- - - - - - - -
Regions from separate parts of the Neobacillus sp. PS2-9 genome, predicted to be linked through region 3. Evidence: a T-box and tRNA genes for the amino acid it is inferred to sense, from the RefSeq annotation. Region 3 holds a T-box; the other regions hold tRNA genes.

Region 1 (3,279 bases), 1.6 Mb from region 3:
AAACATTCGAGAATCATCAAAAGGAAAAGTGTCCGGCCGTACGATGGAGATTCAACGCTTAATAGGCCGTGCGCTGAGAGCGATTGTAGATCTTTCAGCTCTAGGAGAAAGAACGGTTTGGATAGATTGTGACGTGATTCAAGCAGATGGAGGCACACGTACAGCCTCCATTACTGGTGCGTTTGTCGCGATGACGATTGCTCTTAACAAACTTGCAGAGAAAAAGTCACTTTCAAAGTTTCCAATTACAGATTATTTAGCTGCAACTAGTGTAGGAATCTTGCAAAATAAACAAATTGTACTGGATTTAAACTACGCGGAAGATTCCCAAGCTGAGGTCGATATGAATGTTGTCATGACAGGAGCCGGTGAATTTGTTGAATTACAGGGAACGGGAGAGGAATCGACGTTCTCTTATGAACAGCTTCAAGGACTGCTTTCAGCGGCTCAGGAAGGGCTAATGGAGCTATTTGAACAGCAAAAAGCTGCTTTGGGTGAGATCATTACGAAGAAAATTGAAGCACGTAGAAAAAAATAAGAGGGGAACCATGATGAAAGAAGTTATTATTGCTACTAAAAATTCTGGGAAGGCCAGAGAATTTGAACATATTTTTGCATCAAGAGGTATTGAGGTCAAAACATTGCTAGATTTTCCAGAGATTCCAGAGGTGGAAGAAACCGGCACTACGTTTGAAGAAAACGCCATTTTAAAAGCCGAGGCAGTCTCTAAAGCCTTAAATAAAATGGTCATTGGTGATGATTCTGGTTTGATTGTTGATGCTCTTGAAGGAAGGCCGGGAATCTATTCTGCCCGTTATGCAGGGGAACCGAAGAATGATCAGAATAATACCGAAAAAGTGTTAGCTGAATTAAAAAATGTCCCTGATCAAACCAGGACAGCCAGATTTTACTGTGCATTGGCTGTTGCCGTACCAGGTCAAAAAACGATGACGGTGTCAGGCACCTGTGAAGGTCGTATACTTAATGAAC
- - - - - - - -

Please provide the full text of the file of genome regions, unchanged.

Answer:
Regions from separate parts of the Neobacillus sp. PS2-9 genome, predicted to be linked through region 3. Evidence: a T-box and tRNA genes for the amino acid it is inferred to sense, from the RefSeq annotation. Region 3 holds a T-box; the other regions hold tRNA genes.

Region 1 (3,279 bases), 1.6 Mb from region 3:
AAACATTCGAGAATCATCAAAAGGAAAAGTGTCCGGCCGTACGATGGAGATTCAACGCTTAATAGGCCGTGCGCTGAGAGCGATTGTAGATCTTTCAGCTCTAGGAGAAAGAACGGTTTGGATAGATTGTGACGTGATTCAAGCAGATGGAGGCACACGTACAGCCTCCATTACTGGTGCGTTTGTCGCGATGACGATTGCTCTTAACAAACTTGCAGAGAAAAAGTCACTTTCAAAGTTTCCAATTACAGATTATTTAGCTGCAACTAGTGTAGGAATCTTGCAAAATAAACAAATTGTACTGGATTTAAACTACGCGGAAGATTCCCAAGCTGAGGTCGATATGAATGTTGTCATGACAGGAGCCGGTGAATTTGTTGAATTACAGGGAACGGGAGAGGAATCGACGTTCTCTTATGAACAGCTTCAAGGACTGCTTTCAGCGGCTCAGGAAGGGCTAATGGAGCTATTTGAACAGCAAAAAGCTGCTTTGGGTGAGATCATTACGAAGAAAATTGAAGCACGTAGAAAAAAATAAGAGGGGAACCATGATGAAAGAAGTTATTATTGCTACTAAAAATTCTGGGAAGGCCAGAGAATTTGAACATATTTTTGCATCAAGAGGTATTGAGGTCAAAACATTGCTAGATTTTCCAGAGATTCCAGAGGTGGAAGAAACCGGCACTACGTTTGAAGAAAACGCCATTTTAAAAGCCGAGGCAGTCTCTAAAGCCTTAAATAAAATGGTCATTGGTGATGATTCTGGTTTGATTGTTGATGCTCTTGAAGGAAGGCCGGGAATCTATTCTGCCCGTTATGCAGGGGAACCGAAGAATGATCAGAATAATACCGAAAAAGTGTTAGCTGAATTAAAAAATGTCCCTGATCAAACCAGGACAGCCAGATTTTACTGTGCATTGGCTGTTGCCGTACCAGGTCAAAAAACGATGACGGTGTCAGGCACCTGTGAAGGTCGTATACTTAATGAAC